One of the most memorable literary put downs for me is Michael Moorcock calling JRR Tolkien’s Lord of the Rings (as well as works by CS Lewis and others) ‘Epic Pooh’ in an eponymous 1978 essay. Pooh meaning AA Milne’s honey-slurping bear with little brains. The point of the criticism is that Tolkien’s world-building, for all it’s influence and intricacy is, in terms of imaginative potential and political meaning, merely a darker Hundred Acre Wood. Moorcock points out a narrative infantilism, a romanticisation of the rural, easy catharsis and a bankrupt middle-class morality. 1Anti-Tolkien in the New Yorker
Regardless of whether this is a hatchet job and a straw man argument, there is a core idea that is valuable (and possibly a truism nowadays): the worlds that fantasy authors create – no matter how imaginative – reflect the morality and political views of the author. Game of Thrones, for its complex development around wealth and political intrigue, is still mapped onto spatial ideas of the north as noble, the south as louche and the east as exotic. Ursula Le Guin’s A Wizard of Earthsea, breaks that mapping with a brown-skinned northern protagonist, and pale savages to the east. Yet her magic system strongly reflects 60s spirituality with its focus on self-knowledge as the well spring of power.
In recent years there has been plenty of interest in – and authors producing – contemporary fantasy that opens new worlds with different mappings. The annual Nommo Awards, which recognises speculative fiction by Africans, shows the breadth of this fiction, with authors like Tade Thompson and Nnedi Okorafor breaking into the mainstream of Netflix deals.
The significance of this world-building, for me, is that it counters the sticky imaginary worlds that are pasted onto the former colonies, races and places. These worlds don’t only feel fresh, but also seem to form a countervailing narrative – fully formed, coherent and imaginative.
J. R. R. Tolkien, the near-universally-hailed father of modern epic fantasy, crafted his magnum opus The Lord of the Rings to explore the forces of creation as he saw them: God and country, race and class, journeying to war and returning home. I’ve heard it said that he was trying to create some kind of original British mythology using the structure of other cultures’ myths, and maybe that was true. I don’t know. What I see, when I read his work, is a man trying desperately to dream.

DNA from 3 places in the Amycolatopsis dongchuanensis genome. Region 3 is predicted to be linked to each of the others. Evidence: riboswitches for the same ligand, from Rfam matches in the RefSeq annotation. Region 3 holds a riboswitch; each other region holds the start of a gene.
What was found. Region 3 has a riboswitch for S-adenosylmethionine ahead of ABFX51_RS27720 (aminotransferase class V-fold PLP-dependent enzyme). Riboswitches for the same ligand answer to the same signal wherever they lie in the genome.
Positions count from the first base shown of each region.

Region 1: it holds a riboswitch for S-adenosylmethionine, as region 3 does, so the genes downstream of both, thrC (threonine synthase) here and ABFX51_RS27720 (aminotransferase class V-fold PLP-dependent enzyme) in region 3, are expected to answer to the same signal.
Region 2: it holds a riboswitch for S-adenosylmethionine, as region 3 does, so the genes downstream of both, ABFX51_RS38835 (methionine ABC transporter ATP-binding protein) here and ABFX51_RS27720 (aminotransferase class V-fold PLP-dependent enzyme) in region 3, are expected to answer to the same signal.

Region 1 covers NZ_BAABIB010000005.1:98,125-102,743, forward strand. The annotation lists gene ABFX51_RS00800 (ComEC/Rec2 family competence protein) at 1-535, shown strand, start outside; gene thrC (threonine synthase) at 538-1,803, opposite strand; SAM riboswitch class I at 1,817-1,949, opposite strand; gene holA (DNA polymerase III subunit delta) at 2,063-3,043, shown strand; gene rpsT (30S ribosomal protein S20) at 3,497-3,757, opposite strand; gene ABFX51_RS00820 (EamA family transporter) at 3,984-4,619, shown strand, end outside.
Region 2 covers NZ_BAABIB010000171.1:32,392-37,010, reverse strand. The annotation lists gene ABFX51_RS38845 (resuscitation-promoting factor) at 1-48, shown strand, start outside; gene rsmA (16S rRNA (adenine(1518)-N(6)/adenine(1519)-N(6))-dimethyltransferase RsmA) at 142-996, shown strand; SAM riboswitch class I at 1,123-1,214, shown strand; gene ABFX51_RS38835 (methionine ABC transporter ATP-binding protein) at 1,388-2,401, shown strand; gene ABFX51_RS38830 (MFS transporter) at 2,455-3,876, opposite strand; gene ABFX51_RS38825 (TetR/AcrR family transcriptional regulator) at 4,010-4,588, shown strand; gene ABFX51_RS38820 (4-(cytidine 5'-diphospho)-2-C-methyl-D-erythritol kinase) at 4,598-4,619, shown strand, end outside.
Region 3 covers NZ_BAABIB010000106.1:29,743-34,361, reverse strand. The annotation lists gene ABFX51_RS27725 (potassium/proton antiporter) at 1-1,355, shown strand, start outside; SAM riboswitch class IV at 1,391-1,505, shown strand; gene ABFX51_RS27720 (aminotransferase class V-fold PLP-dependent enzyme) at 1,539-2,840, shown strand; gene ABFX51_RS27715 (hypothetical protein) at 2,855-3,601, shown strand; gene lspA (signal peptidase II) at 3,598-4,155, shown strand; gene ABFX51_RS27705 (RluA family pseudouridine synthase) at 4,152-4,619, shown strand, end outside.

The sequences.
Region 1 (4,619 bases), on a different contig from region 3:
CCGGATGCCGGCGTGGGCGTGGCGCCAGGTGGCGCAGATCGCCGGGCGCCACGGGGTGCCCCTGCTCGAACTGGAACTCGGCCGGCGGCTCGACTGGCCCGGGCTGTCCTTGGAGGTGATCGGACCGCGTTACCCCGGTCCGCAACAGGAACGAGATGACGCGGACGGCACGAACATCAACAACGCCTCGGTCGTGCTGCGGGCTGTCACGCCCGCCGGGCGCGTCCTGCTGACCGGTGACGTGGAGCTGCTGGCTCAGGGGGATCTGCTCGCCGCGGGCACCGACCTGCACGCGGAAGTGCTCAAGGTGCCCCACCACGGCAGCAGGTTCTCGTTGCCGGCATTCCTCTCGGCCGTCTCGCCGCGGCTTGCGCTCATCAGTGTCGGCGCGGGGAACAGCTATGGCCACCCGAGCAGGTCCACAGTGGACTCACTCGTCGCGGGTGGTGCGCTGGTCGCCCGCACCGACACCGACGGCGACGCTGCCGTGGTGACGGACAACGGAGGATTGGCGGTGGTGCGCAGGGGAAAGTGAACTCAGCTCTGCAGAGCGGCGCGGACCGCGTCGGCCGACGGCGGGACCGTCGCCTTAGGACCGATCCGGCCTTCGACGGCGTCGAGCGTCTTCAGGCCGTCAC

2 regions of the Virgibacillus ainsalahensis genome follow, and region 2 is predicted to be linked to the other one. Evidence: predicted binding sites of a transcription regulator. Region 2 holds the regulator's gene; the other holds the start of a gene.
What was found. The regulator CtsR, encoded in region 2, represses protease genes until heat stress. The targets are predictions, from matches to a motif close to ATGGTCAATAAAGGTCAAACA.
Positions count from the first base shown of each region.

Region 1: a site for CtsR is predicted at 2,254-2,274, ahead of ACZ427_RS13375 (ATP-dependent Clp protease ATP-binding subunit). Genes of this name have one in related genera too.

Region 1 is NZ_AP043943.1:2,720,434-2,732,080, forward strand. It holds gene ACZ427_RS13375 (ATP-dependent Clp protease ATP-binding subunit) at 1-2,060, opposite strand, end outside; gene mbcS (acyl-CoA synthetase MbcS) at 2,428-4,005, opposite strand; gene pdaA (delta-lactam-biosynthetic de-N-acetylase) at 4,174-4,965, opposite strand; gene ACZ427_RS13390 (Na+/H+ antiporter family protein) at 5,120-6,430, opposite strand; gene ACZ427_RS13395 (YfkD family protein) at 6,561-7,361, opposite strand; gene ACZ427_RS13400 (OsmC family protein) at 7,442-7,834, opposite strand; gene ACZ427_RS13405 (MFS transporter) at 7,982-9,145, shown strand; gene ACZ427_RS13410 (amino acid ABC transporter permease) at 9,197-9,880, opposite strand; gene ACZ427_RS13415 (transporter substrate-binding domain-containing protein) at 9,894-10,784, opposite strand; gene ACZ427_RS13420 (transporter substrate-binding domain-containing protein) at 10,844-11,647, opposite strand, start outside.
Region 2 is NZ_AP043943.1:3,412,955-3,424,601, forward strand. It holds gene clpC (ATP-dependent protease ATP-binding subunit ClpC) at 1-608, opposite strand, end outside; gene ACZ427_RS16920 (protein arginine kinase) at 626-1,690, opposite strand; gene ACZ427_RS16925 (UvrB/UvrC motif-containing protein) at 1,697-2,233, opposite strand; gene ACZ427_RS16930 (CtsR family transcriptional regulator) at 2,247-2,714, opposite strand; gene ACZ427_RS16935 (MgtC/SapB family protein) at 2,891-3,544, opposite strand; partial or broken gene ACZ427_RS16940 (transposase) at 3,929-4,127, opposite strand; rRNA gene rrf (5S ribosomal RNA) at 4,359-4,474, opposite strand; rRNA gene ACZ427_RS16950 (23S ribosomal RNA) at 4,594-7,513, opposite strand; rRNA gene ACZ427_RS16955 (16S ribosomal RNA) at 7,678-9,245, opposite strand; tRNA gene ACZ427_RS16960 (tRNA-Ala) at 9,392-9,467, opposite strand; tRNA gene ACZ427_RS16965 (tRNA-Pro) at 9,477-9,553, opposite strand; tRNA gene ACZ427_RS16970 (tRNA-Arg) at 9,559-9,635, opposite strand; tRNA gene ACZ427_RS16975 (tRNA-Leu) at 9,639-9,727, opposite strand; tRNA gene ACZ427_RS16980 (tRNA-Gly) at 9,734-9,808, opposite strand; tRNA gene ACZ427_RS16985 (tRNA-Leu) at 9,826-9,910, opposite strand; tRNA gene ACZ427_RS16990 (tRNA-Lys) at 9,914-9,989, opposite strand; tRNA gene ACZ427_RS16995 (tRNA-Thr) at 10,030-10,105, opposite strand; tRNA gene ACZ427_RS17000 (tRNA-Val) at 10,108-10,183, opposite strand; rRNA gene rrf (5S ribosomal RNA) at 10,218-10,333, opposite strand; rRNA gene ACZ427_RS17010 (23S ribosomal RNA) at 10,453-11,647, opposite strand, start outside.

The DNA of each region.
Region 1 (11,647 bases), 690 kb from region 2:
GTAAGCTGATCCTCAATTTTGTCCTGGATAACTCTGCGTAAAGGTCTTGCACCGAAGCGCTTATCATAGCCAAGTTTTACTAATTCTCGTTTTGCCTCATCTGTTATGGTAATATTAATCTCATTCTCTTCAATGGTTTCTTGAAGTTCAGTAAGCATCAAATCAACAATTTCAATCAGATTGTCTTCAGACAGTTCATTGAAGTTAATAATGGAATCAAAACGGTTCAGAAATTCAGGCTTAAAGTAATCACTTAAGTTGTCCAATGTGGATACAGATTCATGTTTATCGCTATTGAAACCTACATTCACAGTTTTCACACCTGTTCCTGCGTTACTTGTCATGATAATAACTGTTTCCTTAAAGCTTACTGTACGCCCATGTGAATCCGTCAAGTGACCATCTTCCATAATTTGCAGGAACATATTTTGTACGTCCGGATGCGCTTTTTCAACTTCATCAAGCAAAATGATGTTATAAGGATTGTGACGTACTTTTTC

Dreaming is impossible without myths. If we don’t have enough myths of our own, we’ll latch onto those of others — even if those myths make us believe terrible or false things about ourselves. Tolkien understood this, I think because it’s human nature. Call it the superego, call it common sense, call it pragmatism, call it learned helplessness, but the mind craves boundaries. Depending on the myths we believe in, those boundaries can be magnificently vast, or crushingly tight.
My mind turned to artists who work in realms of fantasy, or magical realism or even some visual version of speculative fiction (I’m not particularly interested in genre distinction, I call it all fantasy). Artists like Simphiwe Ndzube, Athi-Patra Ruga and Pamela Phatsimo Sunstrum work with world-building but are freed from the need for plot, and it’s children verisimilitude, denouement and exposition. They can jump straight out of the Moleskines.Visual art is highly invested in the significant fragment, which invites the user to complete, to correspond. The power of this is immediacy: because art can be a complete aesthetic whole, while also acting as a fragment of a larger whole, you can ‘get it’ and feel opened up to larger possibilities. It operates in the realm of epiphany.